Why does the skin on my neck change more than my face?

Something that’s often mentioned as a skin concern is the way that skin on the neck can appear age so much more noticeably than skin on the face. If this is causing you concern, what are your options and why is it happening in the first place?

  • As we age, skin on the neck can transform more noticeably than skin on the face.
  • Why is it happening?
  • What are the options?

Skin on the neck can change in so many ways by becoming wrinkly, bandy, saggy, crepey, loose, flabby and scrawny in any combination – none of which are likely to make us feel great. And while the skin on the neck is more delicate and thinner than the skin on the face, it seems to be the face that gets most of the skincare attention.

We all know by now that exposure to the sun’s rays has a detrimental and aging effect on the skin. So, given that the skin on the neck is thinner and more delicate, there’s absolutely no question that we should be using a broad-spectrum facial sunscreen every day, with a minimum of SPF30 on it.

We also have to accept that over a lifetime, we’re likely to have weight fluctuations and one of the effects of this can be to loosen skin on the neck as it stretches and loosens in line with weight gain or loss.

And it’s inevitable that all skin, including skin on the neck skin has diminished elasticity as collagen production reduces and the cellular structure skin structure weakens as we age.

Some of this we can’t help, and some of it we can try to help once we are aware of it, but that doesn’t necessarily mean that we just have to accept it.

Generally speaking, and just the same as with our general health, trying to eat a good, skin-friendly diet, moderate alcohol intake, not smoking, and making time for regular exercise will help with the skin’s appearance in the same way that they support the function of all our other internal organs.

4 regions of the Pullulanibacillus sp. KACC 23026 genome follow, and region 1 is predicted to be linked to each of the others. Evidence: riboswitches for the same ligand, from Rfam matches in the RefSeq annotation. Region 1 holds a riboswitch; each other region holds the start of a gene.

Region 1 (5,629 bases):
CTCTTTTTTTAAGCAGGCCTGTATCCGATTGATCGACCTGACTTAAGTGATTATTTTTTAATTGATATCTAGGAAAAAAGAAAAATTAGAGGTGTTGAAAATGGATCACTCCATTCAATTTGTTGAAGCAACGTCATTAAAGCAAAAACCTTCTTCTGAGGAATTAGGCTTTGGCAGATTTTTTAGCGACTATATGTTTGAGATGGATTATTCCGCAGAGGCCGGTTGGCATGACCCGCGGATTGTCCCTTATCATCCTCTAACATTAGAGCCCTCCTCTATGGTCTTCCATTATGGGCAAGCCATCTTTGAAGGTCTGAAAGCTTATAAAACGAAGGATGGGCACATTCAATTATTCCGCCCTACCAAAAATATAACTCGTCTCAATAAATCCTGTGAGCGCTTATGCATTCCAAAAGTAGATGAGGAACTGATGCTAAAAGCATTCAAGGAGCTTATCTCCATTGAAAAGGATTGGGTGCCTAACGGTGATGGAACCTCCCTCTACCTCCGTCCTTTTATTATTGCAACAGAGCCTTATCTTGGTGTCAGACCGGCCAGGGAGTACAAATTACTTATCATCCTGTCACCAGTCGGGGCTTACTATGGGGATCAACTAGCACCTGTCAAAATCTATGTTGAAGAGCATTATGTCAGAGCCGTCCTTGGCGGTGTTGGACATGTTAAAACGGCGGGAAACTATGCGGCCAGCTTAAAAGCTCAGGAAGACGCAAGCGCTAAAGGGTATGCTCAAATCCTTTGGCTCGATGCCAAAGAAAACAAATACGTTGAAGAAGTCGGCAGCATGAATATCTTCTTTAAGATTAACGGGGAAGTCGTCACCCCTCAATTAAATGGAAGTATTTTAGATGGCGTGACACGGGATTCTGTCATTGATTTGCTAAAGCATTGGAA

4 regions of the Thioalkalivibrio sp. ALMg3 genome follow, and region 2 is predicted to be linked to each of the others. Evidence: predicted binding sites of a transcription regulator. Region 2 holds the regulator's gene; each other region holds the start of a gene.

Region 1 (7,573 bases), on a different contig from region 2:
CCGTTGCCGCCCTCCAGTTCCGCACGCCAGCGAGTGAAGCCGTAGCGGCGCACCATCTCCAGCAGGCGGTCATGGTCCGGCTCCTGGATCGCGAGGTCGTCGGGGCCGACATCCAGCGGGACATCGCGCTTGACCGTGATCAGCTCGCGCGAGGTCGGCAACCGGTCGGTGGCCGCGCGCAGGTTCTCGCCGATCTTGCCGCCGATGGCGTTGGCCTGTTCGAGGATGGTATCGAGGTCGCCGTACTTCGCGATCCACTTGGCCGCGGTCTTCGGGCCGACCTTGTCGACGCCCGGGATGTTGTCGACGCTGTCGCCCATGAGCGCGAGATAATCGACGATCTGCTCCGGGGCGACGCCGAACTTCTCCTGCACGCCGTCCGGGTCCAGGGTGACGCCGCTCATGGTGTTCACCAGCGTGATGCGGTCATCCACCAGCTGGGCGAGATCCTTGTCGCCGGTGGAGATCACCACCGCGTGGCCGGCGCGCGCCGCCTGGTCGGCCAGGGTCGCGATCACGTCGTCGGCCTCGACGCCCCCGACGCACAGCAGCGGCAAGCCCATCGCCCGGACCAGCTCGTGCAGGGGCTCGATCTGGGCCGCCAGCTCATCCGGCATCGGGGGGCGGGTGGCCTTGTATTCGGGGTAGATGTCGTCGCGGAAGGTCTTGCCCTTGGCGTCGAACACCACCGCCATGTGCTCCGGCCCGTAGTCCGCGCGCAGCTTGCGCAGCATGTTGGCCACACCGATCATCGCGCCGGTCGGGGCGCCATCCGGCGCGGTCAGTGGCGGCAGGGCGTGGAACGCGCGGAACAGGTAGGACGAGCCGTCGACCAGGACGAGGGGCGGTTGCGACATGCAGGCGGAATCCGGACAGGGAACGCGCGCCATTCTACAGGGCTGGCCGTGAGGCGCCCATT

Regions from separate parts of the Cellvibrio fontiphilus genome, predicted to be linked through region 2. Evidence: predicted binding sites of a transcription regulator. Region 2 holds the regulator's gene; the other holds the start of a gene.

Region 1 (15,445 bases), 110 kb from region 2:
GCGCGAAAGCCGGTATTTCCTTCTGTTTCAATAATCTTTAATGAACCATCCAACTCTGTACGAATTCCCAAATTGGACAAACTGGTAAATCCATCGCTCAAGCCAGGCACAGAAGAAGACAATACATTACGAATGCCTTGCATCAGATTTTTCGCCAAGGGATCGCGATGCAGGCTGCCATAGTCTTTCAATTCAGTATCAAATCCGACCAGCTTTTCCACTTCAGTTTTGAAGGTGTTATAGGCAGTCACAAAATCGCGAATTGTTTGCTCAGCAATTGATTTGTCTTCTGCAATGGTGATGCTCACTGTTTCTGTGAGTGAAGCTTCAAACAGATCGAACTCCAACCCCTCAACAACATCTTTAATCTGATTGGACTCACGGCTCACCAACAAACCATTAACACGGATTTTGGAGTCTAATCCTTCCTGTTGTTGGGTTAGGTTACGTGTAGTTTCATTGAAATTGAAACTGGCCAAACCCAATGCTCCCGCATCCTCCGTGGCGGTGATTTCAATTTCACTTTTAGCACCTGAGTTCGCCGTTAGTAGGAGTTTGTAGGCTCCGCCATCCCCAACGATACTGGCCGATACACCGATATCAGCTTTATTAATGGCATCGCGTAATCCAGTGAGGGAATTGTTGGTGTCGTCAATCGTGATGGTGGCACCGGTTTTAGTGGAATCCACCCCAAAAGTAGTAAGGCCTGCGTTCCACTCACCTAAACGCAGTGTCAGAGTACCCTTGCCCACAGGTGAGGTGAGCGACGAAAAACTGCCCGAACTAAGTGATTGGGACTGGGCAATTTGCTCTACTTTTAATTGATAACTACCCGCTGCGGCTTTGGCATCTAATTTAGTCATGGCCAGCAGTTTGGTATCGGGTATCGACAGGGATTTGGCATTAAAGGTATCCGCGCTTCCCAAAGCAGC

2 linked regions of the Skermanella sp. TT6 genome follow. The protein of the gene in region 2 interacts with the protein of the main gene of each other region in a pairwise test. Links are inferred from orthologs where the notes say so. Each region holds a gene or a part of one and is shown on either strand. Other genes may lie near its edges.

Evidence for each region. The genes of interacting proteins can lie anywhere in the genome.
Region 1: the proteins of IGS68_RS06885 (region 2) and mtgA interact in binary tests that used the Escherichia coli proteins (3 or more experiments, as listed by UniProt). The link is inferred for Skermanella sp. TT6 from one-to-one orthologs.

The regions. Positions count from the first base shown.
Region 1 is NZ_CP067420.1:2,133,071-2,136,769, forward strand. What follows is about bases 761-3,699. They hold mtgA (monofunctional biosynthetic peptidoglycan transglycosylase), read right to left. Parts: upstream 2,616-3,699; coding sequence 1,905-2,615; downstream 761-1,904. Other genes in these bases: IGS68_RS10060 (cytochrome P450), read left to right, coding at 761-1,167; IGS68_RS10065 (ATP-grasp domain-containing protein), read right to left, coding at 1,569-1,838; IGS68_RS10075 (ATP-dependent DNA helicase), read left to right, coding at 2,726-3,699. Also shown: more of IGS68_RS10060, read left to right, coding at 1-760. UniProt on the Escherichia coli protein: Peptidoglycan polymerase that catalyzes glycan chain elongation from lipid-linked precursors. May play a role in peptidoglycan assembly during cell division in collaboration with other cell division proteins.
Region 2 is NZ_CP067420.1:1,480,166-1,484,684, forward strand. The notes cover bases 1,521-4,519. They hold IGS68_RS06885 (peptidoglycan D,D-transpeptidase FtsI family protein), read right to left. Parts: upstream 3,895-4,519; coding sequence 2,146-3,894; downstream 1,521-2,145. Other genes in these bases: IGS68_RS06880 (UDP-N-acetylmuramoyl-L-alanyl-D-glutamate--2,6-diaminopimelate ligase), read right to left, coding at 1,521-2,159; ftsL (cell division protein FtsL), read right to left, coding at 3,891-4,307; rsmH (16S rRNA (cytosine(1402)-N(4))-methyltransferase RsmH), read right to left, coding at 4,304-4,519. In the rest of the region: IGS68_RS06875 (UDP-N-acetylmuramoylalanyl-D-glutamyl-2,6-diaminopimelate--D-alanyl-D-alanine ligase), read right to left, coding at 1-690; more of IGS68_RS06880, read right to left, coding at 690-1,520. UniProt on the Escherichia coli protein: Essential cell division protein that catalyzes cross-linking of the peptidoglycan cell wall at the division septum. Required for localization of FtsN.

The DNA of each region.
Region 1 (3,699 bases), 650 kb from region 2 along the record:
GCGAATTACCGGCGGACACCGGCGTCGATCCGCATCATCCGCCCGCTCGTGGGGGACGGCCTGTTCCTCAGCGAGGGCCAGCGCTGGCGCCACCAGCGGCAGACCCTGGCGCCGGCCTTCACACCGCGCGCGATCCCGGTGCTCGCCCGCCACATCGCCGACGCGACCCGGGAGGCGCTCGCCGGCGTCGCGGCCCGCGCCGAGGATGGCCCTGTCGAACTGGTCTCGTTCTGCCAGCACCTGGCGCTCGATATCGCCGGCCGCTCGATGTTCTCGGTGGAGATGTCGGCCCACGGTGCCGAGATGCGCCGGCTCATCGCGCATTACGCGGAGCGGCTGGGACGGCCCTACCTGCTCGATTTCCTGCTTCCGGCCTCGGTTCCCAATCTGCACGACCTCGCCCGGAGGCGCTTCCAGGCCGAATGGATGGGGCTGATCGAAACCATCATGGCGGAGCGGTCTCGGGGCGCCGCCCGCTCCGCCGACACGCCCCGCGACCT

As always, a thorough skin care regime will help with the face and neck specifically and you could try adding a vitamin A product (retinoid cream) to your skin care regime.

If you want to consider less invasive aesthetic treatments, injectables can target wrinkles which have developed as a result of muscle movements while dermal fillers add volume beneath the skin’s surface to smooth out lines.

Fractional radio frequency and micro-needling can work in tandem to complement each other. Radio frequency energy heats the deeper layers of skin, constricting and tightening them while fractional micro-needling stimulates the body’s natural collagen and elastin production.

If you do decide that you’re ready for a bit intervention, try to find an experienced Advanced Aesthetic Nurse Practitioner who is qualified to carry out specialist aesthetic treatments. That way, you know that you’re in the hands of a professional whose greatest commitment is to your safety and care.

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